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Purple Tomatillo Salsa

08/24/2009

This weekend was mostly about baking as it turned out. It began Friday morning with challah. The recipe is my mother’s recreation of the challah her grandmother used to make every week. But a couple of weeks ago when we were making it, we had to veer from the instructions–we didn’t have enough regular all-purpose flour. What we did have was whole wheat. So using all of the all-purpose (non-bleached, of course) that we had, we made up the lack with the whole wheat. And it was delicious. Since sometime last October I have been trying to sneak in whole wheat flour in my baking–starting out with just a bit and gradually increasing the proportions based on reviews of the product. I am almost ready to make an entirely whole wheat zucchini bread. Anyway, because of the partially-whole-wheat-challah’s success, I decided to sneak it in once more. I think everyone but my brothers liked it (there were about 30 people at our family Shabbat dinner this week, so I think that’s a solid review pool).

But in addition to the challah, I ended up whipping together a raspberry tart. Mostly because I was bored and looking through cookbooks and I knew there would be family members who would appreciate the presence of a pareve dessert. Thus, the raspberry tart. Naturally, I had neither raspberries nor raspberry preserves in the house. I don’t have any pictures of the finished product because it was assembled on site, but I must say, the Barefoot Contessa knows what she is talking about. Note for next time: ease up on the jelly. Plus two of my younger cousins had a a lot of fun placing the raspberries (and eating the mushy ones).

Banana Bread

Then Sunday, Max asked me for banana bread and since we had all of the ingredients… how could I resist? So while watching the championship match of the Masters Open in Cincinnati with my dad on tv, I whipped up a batch of my aunt’s tasty chocolate chip banana bread. No whole wheat this time since it was by special request from Max and he’s not really into the whole wheat thing. Plus, we were out. I froze a pareve one for future use, gave half of the dairy loaf to a friend of Max’s to get it out of the house. We also took some to grandpa, but he was never really a sweets guy, so I’m not offended that he gave it back to me.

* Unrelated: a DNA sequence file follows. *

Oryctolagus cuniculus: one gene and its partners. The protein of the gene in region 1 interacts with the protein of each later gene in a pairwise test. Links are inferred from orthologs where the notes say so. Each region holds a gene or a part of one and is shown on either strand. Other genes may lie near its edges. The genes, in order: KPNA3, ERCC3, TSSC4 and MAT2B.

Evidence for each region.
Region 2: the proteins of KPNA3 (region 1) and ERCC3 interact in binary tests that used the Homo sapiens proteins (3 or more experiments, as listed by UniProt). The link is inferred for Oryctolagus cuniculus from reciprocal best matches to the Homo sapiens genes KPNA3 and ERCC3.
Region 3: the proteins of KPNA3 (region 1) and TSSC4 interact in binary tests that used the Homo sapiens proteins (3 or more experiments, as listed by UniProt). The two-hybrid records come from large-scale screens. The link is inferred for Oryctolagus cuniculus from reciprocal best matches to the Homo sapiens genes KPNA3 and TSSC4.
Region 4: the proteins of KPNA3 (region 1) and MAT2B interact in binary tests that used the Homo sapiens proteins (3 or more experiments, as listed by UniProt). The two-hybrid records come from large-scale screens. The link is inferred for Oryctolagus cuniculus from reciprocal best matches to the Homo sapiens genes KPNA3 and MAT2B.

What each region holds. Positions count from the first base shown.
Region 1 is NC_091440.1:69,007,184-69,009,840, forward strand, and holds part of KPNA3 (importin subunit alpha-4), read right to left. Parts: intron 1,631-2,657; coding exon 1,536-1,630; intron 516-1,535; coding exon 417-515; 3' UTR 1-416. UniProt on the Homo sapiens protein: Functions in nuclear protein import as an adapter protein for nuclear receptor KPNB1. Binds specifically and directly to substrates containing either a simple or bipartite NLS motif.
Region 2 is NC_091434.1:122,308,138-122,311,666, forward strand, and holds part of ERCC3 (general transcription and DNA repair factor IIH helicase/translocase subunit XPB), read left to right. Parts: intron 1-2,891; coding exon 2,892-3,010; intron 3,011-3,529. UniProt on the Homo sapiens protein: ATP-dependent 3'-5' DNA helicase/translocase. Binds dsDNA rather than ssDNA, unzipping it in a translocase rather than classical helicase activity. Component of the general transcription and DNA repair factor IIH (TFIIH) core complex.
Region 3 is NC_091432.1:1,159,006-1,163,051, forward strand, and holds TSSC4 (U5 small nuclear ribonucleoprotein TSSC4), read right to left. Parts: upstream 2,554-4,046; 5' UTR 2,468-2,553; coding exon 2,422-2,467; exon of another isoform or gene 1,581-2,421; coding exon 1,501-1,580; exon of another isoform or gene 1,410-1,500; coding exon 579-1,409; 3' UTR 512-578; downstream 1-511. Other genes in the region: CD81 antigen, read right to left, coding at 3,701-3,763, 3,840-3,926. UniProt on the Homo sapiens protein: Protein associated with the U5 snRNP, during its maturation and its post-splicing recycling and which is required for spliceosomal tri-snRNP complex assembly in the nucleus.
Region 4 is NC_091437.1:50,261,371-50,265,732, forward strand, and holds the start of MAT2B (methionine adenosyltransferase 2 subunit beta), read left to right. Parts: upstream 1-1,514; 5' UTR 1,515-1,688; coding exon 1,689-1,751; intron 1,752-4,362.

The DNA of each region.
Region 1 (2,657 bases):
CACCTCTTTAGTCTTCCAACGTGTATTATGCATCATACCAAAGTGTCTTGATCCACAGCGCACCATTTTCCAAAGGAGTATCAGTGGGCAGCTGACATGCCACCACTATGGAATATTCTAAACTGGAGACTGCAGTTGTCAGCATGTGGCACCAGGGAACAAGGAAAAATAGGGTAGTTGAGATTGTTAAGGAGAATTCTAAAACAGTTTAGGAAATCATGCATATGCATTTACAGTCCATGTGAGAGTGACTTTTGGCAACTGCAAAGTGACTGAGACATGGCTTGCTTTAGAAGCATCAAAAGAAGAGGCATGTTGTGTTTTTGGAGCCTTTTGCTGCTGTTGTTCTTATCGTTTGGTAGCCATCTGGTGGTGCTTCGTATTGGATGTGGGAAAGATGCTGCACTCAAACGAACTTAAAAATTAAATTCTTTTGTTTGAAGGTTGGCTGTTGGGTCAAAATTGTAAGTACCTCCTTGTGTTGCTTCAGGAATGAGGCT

That was the end of the baking. But really the most exciting culinary happening stemmed, once again, from the Hyde Park Farmers’ Market. Once again, my favorite peach farmer was mysteriously absent. We did buy peaches though (loyalty only goes so far–I miss my peaches). And the guy who sells the ground cherries kind of laughed at me when I asked about them (again)–am I really the only one who loves them?

Purple Tomatillos

So far I’ve tried something new each time I’ve gone–white baby eggplant, turkish fire eggplant, rainbow chard, kale, and this time: purple tomatillos. They came from my friends at Can-Du Farm (also the providers of the turkish eggplant). They also gave me a recipe for salsa. 

Tomatillo Salsa

I had a minor coughing attack while seeding the jalapeno and chile de arbol the recipe called for and unfortunately, I didn’t allot myself quite enough time to prep it and have it ready for dinner, so it was still a bit warm and the flavors hadn’t quite “married” yet, but it definitely had potential. I’m sure it will be great tomorrow. It has a sweet flavor to it and it’s fun to eat something purple!

 

Tomatillo Salsa with Lime

Serves 10

 

1 jalapeno, stemmed and seeded

1 chile de arbol, stemmed and seeded

2 cloves garlic, peeled

15 tomatillos, washed and chopped

2 scallions, thinly sliced

2 tablespoons fresh oregano, chopped

2 tablespoons fresh cilantro, chopped

1 lime, juiced

Salt to taste

 

Toast chiles, garlic, and tomatillos in a hot dry saute pan over medium heat and toast, turning for 15 minutes. Place in a blender or food processor until blended but chunky, about 10 seconds. Pour into bowl and add scallions, cilantro, and lime. Season to taste. Let the salsa rest in a bowl for 10 minutes to allow the flavors to marry.



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2 Comments leave one →
  1. Jen permalink
    08/25/2009 11:16 AM

    It’s the perfect blend of your heritages: purple like borscht from hungary, spicy and salsay like your cubano heritage. Looks tasty!

    • orangeideal permalink
      08/25/2009 12:57 PM

      Have you ever eaten borscht? Because I haven’t.

      Also, Cuban does not equal spicy!

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